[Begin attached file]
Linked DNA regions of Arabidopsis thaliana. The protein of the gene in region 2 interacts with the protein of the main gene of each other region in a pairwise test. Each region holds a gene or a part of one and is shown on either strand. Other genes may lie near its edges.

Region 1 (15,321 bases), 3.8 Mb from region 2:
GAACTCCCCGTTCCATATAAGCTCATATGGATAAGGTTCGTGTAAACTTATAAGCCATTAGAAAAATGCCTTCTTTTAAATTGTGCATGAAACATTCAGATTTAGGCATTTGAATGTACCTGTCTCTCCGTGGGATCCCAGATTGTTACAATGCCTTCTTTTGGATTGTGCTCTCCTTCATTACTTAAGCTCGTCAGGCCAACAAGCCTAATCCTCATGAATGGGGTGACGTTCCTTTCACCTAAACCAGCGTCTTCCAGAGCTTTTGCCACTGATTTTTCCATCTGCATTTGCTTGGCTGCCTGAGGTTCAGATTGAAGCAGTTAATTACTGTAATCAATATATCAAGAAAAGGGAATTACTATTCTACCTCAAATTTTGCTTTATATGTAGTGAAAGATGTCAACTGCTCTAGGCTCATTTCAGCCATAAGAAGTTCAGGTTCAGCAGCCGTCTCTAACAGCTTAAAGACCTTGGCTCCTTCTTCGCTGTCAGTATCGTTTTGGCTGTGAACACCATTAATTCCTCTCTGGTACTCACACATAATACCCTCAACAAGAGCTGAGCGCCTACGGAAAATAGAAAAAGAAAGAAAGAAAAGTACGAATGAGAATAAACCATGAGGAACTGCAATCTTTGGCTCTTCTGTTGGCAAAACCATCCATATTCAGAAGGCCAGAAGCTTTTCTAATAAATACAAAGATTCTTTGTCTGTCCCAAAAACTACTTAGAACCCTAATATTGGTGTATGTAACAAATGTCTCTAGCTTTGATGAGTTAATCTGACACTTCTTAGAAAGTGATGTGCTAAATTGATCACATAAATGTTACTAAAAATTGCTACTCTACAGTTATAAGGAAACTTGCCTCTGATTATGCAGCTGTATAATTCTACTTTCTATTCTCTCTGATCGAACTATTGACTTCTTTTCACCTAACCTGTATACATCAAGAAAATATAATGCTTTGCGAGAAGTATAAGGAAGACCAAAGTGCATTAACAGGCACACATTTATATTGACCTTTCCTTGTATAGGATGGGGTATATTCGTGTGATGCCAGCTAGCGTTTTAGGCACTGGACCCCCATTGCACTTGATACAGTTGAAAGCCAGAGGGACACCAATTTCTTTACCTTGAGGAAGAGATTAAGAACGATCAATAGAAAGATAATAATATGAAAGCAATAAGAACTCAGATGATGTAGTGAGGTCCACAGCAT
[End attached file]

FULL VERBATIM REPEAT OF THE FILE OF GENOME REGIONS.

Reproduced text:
Linked DNA regions of Arabidopsis thaliana. The protein of the gene in region 2 interacts with the protein of the main gene of each other region in a pairwise test. Each region holds a gene or a part of one and is shown on either strand. Other genes may lie near its edges.

Region 1 (15,321 bases), 3.8 Mb from region 2:
GAACTCCCCGTTCCATATAAGCTCATATGGATAAGGTTCGTGTAAACTTATAAGCCATTAGAAAAATGCCTTCTTTTAAATTGTGCATGAAACATTCAGATTTAGGCATTTGAATGTACCTGTCTCTCCGTGGGATCCCAGATTGTTACAATGCCTTCTTTTGGATTGTGCTCTCCTTCATTACTTAAGCTCGTCAGGCCAACAAGCCTAATCCTCATGAATGGGGTGACGTTCCTTTCACCTAAACCAGCGTCTTCCAGAGCTTTTGCCACTGATTTTTCCATCTGCATTTGCTTGGCTGCCTGAGGTTCAGATTGAAGCAGTTAATTACTGTAATCAATATATCAAGAAAAGGGAATTACTATTCTACCTCAAATTTTGCTTTATATGTAGTGAAAGATGTCAACTGCTCTAGGCTCATTTCAGCCATAAGAAGTTCAGGTTCAGCAGCCGTCTCTAACAGCTTAAAGACCTTGGCTCCTTCTTCGCTGTCAGTATCGTTTTGGCTGTGAACACCATTAATTCCTCTCTGGTACTCACACATAATACCCTCAACAAGAGCTGAGCGCCTACGGAAAATAGAAAAAGAAAGAAAGAAAAGTACGAATGAGAATAAACCATGAGGAACTGCAATCTTTGGCTCTTCTGTTGGCAAAACCATCCATATTCAGAAGGCCAGAAGCTTTTCTAATAAATACAAAGATTCTTTGTCTGTCCCAAAAACTACTTAGAACCCTAATATTGGTGTATGTAACAAATGTCTCTAGCTTTGATGAGTTAATCTGACACTTCTTAGAAAGTGATGTGCTAAATTGATCACATAAATGTTACTAAAAATTGCTACTCTACAGTTATAAGGAAACTTGCCTCTGATTATGCAGCTGTATAATTCTACTTTCTATTCTCTCTGATCGAACTATTGACTTCTTTTCACCTAACCTGTATACATCAAGAAAATATAATGCTTTGCGAGAAGTATAAGGAAGACCAAAGTGCATTAACAGGCACACATTTATATTGACCTTTCCTTGTATAGGATGGGGTATATTCGTGTGATGCCAGCTAGCGTTTTAGGCACTGGACCCCCATTGCACTTGATACAGTTGAAAGCCAGAGGGACACCAATTTCTTTACCTTGAGGAAGAGATTAAGAACGATCAATAGAAAGATAATAATATGAAAGCAATAAGAACTCAGATGATGTAGTGAGGTCCACAGCAT